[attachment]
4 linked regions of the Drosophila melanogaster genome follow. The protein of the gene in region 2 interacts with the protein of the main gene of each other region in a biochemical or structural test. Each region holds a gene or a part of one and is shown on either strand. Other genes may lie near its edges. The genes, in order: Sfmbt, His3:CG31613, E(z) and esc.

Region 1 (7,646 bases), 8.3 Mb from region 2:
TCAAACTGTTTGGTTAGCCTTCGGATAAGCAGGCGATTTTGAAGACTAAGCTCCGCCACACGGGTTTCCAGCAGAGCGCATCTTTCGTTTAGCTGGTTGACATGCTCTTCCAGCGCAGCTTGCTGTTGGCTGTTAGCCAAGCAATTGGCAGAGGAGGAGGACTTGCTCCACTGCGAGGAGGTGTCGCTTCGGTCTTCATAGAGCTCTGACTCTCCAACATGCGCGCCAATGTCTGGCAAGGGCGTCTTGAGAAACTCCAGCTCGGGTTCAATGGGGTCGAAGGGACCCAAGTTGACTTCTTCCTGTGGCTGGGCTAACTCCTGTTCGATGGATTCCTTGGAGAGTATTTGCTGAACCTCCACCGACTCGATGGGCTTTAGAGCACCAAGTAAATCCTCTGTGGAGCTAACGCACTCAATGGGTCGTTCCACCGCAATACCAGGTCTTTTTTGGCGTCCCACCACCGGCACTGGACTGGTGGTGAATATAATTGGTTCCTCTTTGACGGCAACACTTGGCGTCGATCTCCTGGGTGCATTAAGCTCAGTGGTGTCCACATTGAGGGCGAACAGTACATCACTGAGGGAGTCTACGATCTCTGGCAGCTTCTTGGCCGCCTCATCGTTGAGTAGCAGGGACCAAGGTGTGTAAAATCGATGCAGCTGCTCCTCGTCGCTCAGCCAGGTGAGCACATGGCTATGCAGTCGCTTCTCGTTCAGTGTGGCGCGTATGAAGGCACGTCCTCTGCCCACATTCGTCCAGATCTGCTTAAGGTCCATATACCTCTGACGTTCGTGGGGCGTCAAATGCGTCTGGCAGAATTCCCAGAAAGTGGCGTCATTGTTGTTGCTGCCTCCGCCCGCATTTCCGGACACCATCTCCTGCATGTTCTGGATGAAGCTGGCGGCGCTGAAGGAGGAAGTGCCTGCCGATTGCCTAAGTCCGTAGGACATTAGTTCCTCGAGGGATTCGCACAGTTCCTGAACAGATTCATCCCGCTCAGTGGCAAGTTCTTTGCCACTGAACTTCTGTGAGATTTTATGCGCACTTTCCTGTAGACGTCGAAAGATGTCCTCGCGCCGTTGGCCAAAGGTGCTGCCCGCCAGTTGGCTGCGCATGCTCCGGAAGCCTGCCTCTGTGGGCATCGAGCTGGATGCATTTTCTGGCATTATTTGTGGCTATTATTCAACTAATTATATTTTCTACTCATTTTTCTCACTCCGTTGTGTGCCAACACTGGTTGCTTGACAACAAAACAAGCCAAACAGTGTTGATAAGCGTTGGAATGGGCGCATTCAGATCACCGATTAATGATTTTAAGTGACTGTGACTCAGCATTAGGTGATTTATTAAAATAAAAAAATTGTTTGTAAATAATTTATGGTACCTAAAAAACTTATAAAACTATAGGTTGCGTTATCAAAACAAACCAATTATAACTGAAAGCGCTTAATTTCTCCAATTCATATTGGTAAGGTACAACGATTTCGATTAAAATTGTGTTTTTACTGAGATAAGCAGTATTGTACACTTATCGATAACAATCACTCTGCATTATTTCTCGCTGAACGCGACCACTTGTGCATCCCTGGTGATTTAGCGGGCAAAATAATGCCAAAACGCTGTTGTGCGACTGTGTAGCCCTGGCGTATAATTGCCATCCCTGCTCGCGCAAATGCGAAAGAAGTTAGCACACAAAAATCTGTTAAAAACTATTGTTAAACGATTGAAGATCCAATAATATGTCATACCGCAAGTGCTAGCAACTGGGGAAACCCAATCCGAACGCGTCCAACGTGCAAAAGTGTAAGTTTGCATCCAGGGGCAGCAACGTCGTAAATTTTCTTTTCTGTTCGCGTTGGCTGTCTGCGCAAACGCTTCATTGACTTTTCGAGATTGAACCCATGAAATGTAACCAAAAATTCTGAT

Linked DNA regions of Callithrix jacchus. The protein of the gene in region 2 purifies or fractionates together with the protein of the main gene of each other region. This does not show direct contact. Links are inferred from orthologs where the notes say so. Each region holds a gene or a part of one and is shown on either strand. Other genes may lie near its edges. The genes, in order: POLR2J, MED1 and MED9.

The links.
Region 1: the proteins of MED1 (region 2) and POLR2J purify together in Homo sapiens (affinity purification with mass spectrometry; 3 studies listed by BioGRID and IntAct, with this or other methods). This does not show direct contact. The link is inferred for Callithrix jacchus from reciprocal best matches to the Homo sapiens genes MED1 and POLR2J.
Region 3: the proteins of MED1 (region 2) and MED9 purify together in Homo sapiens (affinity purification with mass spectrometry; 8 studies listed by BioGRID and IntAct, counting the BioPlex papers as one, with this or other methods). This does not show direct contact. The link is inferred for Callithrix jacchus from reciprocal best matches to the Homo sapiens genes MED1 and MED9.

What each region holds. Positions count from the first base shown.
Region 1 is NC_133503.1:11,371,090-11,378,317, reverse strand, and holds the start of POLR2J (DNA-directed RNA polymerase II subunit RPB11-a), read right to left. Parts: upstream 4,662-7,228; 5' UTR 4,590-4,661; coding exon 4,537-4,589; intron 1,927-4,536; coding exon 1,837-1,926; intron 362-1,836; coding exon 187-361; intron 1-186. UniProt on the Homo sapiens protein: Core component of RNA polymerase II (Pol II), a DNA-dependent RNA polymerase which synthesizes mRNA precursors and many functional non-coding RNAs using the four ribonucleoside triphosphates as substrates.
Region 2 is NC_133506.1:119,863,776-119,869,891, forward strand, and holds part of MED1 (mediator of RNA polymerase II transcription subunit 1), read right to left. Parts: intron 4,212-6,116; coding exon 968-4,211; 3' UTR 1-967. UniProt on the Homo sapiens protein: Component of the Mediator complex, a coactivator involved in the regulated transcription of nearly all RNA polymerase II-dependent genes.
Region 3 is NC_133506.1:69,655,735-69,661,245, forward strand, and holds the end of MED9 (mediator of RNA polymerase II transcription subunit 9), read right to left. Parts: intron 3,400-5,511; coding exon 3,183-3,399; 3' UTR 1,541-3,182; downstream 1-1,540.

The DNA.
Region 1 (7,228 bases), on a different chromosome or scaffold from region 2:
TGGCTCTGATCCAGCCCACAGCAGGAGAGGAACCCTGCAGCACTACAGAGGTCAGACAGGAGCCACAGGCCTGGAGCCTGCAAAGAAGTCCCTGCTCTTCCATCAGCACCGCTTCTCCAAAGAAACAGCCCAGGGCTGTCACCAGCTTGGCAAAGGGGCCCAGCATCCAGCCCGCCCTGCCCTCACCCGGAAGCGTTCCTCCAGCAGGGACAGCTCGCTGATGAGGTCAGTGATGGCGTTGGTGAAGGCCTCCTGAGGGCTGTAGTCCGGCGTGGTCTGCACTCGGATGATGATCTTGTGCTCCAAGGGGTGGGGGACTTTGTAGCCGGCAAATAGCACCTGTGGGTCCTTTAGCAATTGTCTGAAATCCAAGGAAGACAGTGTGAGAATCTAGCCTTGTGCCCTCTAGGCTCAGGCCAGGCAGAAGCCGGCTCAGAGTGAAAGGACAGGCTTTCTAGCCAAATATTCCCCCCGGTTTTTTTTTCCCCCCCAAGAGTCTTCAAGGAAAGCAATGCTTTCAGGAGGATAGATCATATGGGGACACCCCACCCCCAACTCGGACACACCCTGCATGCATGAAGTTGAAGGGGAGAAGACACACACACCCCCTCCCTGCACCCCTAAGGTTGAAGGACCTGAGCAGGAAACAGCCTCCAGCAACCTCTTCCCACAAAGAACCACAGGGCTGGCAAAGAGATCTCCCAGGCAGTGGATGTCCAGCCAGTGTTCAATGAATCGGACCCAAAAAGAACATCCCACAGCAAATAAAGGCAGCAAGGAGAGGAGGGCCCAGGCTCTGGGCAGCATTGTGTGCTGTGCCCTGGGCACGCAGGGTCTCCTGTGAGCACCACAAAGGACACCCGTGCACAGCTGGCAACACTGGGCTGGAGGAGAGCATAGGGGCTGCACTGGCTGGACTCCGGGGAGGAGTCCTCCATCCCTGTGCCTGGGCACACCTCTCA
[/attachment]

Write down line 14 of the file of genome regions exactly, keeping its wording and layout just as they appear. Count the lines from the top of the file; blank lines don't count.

TGGCTCTGATCCAGCCCACAGCAGGAGAGGAACCCTGCAGCACTACAGAGGTCAGACAGGAGCCACAGGCCTGGAGCCTGCAAAGAAGTCCCTGCTCTTCCATCAGCACCGCTTCTCCAAAGAAACAGCCCAGGGCTGTCACCAGCTTGGCAAAGGGGCCCAGCATCCAGCCCGCCCTGCCCTCACCCGGAAGCGTTCCTCCAGCAGGGACAGCTCGCTGATGAGGTCAGTGATGGCGTTGGTGAAGGCCTCCTGAGGGCTGTAGTCCGGCGTGGTCTGCACTCGGATGATGATCTTGTGCTCCAAGGGGTGGGGGACTTTGTAGCCGGCAAATAGCACCTGTGGGTCCTTTAGCAATTGTCTGAAATCCAAGGAAGACAGTGTGAGAATCTAGCCTTGTGCCCTCTAGGCTCAGGCCAGGCAGAAGCCGGCTCAGAGTGAAAGGACAGGCTTTCTAGCCAAATATTCCCCCCGGTTTTTTTTTCCCCCCCAAGAGTCTTCAAGGAAAGCAATGCTTTCAGGAGGATAGATCATATGGGGACACCCCACCCCCAACTCGGACACACCCTGCATGCATGAAGTTGAAGGGGAGAAGACACACACACCCCCTCCCTGCACCCCTAAGGTTGAAGGACCTGAGCAGGAAACAGCCTCCAGCAACCTCTTCCCACAAAGAACCACAGGGCTGGCAAAGAGATCTCCCAGGCAGTGGATGTCCAGCCAGTGTTCAATGAATCGGACCCAAAAAGAACATCCCACAGCAAATAAAGGCAGCAAGGAGAGGAGGGCCCAGGCTCTGGGCAGCATTGTGTGCTGTGCCCTGGGCACGCAGGGTCTCCTGTGAGCACCACAAAGGACACCCGTGCACAGCTGGCAACACTGGGCTGGAGGAGAGCATAGGGGCTGCACTGGCTGGACTCCGGGGAGGAGTCCTCCATCCCTGTGCCTGGGCACACCTCTCA